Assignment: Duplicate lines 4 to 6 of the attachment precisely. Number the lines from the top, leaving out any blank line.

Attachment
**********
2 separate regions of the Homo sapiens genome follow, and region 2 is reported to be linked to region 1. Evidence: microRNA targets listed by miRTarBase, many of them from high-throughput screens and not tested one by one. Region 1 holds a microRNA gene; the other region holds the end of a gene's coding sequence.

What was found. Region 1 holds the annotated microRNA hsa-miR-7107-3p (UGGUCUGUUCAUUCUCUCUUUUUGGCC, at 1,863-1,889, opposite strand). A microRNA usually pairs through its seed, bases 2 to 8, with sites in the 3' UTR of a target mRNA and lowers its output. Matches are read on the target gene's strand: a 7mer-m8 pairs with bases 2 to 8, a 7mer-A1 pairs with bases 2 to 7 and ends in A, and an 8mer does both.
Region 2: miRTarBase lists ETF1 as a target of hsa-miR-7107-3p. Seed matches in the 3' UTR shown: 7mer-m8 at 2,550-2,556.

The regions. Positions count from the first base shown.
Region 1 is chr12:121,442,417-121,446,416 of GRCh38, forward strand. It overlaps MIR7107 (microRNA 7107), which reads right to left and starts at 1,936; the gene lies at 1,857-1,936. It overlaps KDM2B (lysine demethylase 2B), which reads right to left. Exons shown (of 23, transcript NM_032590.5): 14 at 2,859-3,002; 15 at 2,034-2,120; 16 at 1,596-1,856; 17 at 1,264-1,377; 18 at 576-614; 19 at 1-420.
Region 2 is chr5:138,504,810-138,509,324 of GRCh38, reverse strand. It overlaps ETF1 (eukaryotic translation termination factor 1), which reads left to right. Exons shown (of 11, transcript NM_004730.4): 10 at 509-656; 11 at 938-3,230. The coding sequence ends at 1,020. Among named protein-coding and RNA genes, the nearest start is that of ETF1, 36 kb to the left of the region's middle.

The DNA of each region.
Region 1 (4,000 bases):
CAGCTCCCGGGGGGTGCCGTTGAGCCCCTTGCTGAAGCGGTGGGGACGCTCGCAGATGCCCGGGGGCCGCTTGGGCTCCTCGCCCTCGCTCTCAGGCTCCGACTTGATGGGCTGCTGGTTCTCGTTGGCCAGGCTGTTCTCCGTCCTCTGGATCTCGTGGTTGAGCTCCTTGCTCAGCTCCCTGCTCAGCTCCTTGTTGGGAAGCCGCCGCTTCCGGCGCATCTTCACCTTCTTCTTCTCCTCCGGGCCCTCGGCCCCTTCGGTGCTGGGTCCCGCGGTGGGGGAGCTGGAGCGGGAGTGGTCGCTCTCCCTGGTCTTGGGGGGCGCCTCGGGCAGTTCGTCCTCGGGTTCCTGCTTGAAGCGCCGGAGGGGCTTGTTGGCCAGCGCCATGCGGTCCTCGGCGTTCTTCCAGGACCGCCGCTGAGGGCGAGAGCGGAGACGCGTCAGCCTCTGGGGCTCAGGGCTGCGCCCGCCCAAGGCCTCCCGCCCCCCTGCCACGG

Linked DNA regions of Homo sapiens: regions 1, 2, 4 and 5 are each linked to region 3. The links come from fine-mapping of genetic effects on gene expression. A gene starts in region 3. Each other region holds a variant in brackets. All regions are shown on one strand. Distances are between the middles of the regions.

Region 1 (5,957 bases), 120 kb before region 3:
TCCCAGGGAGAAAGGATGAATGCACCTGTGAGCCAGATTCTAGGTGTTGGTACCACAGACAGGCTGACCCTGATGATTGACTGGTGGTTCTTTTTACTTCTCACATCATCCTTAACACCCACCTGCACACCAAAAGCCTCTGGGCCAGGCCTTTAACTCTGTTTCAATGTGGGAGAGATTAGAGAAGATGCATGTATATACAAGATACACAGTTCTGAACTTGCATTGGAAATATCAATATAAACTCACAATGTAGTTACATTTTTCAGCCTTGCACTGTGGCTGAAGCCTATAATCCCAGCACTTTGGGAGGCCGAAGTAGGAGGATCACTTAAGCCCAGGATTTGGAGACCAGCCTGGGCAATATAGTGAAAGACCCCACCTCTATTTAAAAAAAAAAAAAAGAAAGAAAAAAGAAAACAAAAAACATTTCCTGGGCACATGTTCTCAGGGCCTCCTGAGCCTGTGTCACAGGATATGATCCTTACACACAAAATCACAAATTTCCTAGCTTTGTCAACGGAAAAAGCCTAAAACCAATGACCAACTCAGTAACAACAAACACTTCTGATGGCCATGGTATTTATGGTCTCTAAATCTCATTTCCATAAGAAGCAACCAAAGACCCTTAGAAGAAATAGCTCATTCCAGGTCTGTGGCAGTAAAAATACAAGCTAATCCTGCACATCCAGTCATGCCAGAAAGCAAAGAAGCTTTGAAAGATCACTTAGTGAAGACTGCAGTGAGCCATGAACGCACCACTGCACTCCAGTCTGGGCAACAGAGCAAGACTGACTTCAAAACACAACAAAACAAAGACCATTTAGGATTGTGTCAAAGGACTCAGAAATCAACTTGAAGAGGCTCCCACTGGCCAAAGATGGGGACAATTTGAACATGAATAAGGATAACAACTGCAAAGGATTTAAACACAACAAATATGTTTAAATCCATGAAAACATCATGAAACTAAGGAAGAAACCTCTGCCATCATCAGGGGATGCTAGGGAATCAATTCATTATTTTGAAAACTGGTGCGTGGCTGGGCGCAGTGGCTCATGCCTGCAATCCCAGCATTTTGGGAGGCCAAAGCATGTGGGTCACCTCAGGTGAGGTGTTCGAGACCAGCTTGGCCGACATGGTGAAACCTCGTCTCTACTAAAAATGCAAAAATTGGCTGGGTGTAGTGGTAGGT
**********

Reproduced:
The regions. Positions count from the first base shown.
Region 1 is chr12:121,442,417-121,446,416 of GRCh38, forward strand. It overlaps MIR7107 (microRNA 7107), which reads right to left and starts at 1,936; the gene lies at 1,857-1,936. It overlaps KDM2B (lysine demethylase 2B), which reads right to left. Exons shown (of 23, transcript NM_032590.5): 14 at 2,859-3,002; 15 at 2,034-2,120; 16 at 1,596-1,856; 17 at 1,264-1,377; 18 at 576-614; 19 at 1-420.
Region 2 is chr5:138,504,810-138,509,324 of GRCh38, reverse strand. It overlaps ETF1 (eukaryotic translation termination factor 1), which reads left to right. Exons shown (of 11, transcript NM_004730.4): 10 at 509-656; 11 at 938-3,230. The coding sequence ends at 1,020. Among named protein-coding and RNA genes, the nearest start is that of ETF1, 36 kb to the left of the region's middle.